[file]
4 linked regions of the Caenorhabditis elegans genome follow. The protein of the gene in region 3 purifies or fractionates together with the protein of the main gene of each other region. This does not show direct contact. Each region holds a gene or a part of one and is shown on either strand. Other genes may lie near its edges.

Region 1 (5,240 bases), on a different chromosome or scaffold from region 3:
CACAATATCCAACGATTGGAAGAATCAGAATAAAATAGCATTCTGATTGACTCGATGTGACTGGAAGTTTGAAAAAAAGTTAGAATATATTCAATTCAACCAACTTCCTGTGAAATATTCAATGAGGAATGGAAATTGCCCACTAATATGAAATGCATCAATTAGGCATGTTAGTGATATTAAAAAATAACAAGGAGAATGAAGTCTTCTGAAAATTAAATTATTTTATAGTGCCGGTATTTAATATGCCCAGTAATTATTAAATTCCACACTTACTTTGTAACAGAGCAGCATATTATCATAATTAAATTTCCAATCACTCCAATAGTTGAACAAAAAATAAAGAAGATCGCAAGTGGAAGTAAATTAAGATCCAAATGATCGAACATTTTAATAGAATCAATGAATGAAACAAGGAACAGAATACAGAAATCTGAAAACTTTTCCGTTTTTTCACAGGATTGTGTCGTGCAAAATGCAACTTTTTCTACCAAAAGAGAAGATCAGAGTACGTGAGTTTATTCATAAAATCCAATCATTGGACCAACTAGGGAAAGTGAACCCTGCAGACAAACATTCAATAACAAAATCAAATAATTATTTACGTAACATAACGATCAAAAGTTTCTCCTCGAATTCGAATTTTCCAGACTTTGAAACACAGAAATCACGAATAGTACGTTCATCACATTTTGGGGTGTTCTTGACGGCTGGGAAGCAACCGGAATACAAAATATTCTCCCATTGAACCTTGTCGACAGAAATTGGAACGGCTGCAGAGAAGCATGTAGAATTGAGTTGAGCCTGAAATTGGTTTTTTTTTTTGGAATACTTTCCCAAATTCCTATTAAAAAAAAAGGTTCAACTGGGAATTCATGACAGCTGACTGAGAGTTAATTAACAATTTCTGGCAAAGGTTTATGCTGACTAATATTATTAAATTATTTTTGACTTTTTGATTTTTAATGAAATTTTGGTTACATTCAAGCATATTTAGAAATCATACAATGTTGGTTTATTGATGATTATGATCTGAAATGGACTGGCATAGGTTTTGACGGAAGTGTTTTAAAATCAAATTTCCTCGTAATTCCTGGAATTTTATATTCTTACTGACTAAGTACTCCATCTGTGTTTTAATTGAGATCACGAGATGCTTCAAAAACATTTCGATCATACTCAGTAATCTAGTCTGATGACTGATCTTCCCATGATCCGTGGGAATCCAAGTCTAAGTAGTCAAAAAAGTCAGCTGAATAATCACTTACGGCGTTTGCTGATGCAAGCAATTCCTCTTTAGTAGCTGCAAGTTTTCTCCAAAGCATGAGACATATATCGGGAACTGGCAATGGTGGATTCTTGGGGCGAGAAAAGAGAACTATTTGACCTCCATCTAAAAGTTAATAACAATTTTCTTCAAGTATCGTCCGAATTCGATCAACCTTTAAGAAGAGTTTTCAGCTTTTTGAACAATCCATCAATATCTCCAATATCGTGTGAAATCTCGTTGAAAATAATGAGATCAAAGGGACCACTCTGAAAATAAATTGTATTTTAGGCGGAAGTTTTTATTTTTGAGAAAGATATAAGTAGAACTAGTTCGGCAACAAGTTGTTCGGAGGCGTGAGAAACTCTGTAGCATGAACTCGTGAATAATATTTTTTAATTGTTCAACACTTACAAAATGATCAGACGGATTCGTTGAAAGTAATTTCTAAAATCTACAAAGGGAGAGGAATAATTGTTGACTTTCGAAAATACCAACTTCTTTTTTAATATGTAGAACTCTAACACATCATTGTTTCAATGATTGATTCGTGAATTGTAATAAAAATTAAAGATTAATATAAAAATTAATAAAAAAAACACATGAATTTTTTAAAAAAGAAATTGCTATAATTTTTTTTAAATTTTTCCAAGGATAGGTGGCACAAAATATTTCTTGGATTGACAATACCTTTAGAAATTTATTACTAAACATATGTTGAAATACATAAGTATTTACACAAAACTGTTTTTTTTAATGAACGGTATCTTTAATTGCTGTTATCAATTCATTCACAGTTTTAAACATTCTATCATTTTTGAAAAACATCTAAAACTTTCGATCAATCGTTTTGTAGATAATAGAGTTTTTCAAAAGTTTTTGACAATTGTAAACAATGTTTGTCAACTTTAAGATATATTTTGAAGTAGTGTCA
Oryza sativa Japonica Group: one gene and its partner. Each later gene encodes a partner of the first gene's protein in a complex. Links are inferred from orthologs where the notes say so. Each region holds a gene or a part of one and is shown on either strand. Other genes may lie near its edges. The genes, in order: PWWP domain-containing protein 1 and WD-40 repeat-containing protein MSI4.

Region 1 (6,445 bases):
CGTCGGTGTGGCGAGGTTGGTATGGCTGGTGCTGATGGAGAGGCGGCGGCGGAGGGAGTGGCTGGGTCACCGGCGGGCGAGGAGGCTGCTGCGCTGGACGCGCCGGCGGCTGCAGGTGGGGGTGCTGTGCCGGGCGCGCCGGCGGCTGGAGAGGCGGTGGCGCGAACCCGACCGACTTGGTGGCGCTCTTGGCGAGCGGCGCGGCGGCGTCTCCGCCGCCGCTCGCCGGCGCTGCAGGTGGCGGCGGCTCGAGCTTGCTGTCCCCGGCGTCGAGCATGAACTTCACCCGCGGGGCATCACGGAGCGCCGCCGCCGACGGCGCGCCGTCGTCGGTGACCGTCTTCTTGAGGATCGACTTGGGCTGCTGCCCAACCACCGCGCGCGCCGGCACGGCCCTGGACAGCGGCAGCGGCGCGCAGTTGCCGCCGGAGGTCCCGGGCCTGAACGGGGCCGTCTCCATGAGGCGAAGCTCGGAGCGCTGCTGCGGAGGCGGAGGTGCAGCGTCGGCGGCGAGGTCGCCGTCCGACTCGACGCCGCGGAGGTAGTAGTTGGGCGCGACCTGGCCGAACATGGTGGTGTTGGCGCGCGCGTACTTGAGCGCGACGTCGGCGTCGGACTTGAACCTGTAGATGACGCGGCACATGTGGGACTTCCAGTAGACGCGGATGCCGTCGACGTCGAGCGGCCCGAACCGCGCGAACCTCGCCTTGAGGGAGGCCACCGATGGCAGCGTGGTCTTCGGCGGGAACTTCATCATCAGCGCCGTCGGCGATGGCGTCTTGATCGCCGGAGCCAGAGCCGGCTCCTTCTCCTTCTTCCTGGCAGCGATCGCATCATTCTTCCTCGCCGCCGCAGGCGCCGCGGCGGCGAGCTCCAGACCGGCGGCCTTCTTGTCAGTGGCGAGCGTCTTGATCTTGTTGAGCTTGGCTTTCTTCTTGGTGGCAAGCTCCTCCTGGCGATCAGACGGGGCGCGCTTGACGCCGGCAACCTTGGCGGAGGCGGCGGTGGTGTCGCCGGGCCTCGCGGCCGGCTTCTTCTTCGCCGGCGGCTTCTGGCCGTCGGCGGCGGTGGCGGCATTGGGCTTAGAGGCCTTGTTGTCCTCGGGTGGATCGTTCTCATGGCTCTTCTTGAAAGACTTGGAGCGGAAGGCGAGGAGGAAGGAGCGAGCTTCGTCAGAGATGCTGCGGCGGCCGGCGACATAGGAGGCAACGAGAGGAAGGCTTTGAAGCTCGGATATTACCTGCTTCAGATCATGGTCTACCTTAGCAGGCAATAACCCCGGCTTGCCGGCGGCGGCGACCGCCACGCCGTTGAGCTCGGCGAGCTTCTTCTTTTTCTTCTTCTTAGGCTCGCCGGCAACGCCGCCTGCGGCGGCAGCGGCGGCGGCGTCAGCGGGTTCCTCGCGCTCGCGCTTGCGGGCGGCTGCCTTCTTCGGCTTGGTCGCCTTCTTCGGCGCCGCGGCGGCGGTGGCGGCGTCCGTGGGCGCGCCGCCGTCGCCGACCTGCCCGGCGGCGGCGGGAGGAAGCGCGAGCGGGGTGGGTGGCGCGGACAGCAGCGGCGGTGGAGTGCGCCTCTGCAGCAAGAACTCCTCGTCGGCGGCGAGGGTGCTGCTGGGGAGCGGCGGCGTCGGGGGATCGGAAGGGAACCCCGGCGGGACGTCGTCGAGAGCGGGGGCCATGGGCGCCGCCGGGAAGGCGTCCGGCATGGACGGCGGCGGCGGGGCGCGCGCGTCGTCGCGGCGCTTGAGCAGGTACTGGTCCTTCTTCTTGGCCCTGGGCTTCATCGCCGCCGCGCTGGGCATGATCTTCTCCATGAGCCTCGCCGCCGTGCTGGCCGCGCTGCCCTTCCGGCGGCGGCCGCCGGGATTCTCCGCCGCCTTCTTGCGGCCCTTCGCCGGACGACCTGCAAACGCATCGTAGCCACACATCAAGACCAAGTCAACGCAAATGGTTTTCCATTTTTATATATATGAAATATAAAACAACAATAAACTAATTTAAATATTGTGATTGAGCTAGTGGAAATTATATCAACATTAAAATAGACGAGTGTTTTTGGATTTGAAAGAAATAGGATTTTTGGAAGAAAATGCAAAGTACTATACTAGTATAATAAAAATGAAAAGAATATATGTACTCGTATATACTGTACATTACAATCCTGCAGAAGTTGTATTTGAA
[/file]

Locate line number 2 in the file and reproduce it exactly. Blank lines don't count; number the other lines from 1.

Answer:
Region 1 (5,240 bases), on a different chromosome or scaffold from region 3: